African American Heritage

and History
in Polk County

On the previous pages we mentioned the Moorehead Community of Lakeland, This was not the only African-American community in Lakeland, Other early leaders included Amos Stewart, supervisor of the first school in the community and Nettie Adderly, a long-time teacher and school administrator.
  The Moorehead community was only the first  close knit black comunity to settle the area, the other was known locally as the Black Bottom, it had arisen in the northwestern part of the city bound by, Dakota Ave.( now Martin Luther King Boulevard ) , Florida Ave. Fifth Street and Pear Street. Paul A. Diggs, after whom part of the area is now named and educator William A. Rochelle, after whom the Rochelle High School ( Now Rochelle School of the Arts ) was named, were among the leaders of this community.Rochelle, formerly Washington Park School.
  Memories of children playing and growing up and the churches were full on Sundays and there are memories of poverty and opportunities denied that were all a part of everyday life for many.
   Urban renewal, the Civil Rights Movement and school intergration changed the close knit character of the neighborhoods. The Moorehead Community was razed and the residents scattered in the early 1970's. A new generation of leaders in the 1960's - 1970's arose to meet the new challenges and build from the work of their former leaders, David Simpson, Amos Stewart, Nettie Addelry, Paul Diggs and William Rochelle.
   Dr. John S. Jackson became Lakeland's first black Mayor in 1972,  before that he had been the first black elected to the Lakeland City Commission in 1968.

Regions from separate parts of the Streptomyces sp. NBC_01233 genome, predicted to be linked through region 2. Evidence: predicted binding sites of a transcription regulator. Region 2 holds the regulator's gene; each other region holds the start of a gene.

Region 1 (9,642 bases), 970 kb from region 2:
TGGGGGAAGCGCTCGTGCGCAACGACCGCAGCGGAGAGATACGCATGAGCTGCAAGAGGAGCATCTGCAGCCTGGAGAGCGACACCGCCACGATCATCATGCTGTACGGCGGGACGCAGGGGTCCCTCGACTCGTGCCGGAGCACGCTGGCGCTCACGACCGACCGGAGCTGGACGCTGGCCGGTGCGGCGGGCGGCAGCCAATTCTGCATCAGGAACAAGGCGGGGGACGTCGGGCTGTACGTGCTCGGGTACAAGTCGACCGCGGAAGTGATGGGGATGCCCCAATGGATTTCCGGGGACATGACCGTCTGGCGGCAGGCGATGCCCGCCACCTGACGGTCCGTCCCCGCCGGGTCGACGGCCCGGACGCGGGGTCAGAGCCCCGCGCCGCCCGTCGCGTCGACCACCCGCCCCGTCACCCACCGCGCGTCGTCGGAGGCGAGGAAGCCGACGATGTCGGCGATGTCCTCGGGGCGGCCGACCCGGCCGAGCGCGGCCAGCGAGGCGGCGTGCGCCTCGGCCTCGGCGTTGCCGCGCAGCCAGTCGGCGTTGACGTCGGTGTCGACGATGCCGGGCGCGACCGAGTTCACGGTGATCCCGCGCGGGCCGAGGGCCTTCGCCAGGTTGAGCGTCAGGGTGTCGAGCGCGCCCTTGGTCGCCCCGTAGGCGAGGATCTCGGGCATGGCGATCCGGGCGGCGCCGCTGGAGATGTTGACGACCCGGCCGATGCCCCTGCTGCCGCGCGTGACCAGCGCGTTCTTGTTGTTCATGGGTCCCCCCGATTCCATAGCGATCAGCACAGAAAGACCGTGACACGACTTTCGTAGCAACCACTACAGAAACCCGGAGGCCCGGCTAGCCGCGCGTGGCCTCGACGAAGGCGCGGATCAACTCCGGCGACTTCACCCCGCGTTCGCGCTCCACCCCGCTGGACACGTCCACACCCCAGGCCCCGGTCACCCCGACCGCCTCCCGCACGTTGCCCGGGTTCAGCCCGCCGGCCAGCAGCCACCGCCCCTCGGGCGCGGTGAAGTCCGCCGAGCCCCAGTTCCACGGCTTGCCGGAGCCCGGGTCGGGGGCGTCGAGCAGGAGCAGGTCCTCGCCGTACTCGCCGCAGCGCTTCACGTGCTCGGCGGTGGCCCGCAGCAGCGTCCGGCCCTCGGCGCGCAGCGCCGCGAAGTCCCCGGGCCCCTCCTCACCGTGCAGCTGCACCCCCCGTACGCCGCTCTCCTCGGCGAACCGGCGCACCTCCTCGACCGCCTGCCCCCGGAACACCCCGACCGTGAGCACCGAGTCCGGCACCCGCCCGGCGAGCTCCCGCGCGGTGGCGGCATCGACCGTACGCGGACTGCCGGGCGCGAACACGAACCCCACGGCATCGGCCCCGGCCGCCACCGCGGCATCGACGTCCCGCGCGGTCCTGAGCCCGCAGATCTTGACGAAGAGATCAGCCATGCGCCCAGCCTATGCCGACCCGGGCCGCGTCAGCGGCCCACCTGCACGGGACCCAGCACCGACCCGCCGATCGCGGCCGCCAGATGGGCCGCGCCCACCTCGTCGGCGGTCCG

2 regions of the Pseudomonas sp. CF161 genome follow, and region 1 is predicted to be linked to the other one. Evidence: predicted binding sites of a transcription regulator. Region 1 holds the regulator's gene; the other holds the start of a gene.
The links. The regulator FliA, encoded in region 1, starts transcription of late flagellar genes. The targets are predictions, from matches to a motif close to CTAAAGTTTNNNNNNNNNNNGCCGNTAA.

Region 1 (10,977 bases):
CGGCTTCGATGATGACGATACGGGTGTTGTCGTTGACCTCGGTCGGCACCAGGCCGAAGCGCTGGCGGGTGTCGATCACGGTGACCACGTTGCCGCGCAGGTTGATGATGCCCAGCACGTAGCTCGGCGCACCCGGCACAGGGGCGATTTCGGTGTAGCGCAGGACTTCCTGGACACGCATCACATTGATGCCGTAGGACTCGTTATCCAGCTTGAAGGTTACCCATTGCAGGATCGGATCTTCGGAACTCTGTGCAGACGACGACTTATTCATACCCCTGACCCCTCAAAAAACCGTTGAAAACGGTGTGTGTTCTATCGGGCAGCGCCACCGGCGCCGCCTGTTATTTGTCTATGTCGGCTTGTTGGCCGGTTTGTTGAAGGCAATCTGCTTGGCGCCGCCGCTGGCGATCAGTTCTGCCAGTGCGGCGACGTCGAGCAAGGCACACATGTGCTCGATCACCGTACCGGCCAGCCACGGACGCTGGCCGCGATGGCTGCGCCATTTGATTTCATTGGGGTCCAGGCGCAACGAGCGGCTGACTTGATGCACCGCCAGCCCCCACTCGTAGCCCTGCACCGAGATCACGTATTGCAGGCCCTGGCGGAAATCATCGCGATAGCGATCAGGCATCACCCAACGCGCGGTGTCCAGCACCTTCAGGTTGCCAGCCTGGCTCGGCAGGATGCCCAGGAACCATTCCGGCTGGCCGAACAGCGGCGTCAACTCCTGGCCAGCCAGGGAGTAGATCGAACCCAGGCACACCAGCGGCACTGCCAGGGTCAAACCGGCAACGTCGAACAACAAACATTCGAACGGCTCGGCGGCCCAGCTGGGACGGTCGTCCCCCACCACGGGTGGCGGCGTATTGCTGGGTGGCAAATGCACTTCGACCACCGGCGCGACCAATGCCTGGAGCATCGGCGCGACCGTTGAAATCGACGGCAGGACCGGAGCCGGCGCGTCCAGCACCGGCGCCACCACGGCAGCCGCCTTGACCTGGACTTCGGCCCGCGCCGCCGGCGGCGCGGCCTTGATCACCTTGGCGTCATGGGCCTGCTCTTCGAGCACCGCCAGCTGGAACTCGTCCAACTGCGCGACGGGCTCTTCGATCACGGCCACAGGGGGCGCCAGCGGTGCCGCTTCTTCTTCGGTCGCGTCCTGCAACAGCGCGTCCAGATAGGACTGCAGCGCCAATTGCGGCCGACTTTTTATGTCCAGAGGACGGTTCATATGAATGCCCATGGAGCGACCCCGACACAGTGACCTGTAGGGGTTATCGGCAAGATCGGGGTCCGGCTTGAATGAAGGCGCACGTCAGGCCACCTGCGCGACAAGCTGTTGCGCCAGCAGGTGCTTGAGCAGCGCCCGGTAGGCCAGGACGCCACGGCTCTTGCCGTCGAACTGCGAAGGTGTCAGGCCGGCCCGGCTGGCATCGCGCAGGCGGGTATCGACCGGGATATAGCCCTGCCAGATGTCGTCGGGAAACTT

Larry R. Jackson came to Lakeland in 1974 as the city's first black attorney and devoted the whole of his life tirelessly working to better the lot of the indigent, minorities, and children.
   Larry R. Jackson led the federal courts fight to achieve racial balance in Polk County Schools. He lobbied the City Commission constantly to build a branch library in the northwest part of the city.
   The Larry R. Jackson branch library opened its doors in 1995.
   Carrie Oldham became the first African-American woman to serve on the city Commission in 1977, She became Mayor in 1980.
   Others who have carried on the struggle for equality include:
Lawyer  -------------------------- Kenneth Glover
Teacher & Administrator---- Vivian Postell
Community Activist------------ Madalynne Brooks &
                                                 Doris Moore/Bailey.
   A small exibit of photo's at the Lakeland Library honors the significant role African-Americans played in the history and development of Lakeland.
  < photo's can be view on-line > Click Here

read Moorehead page

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page created by: Peggy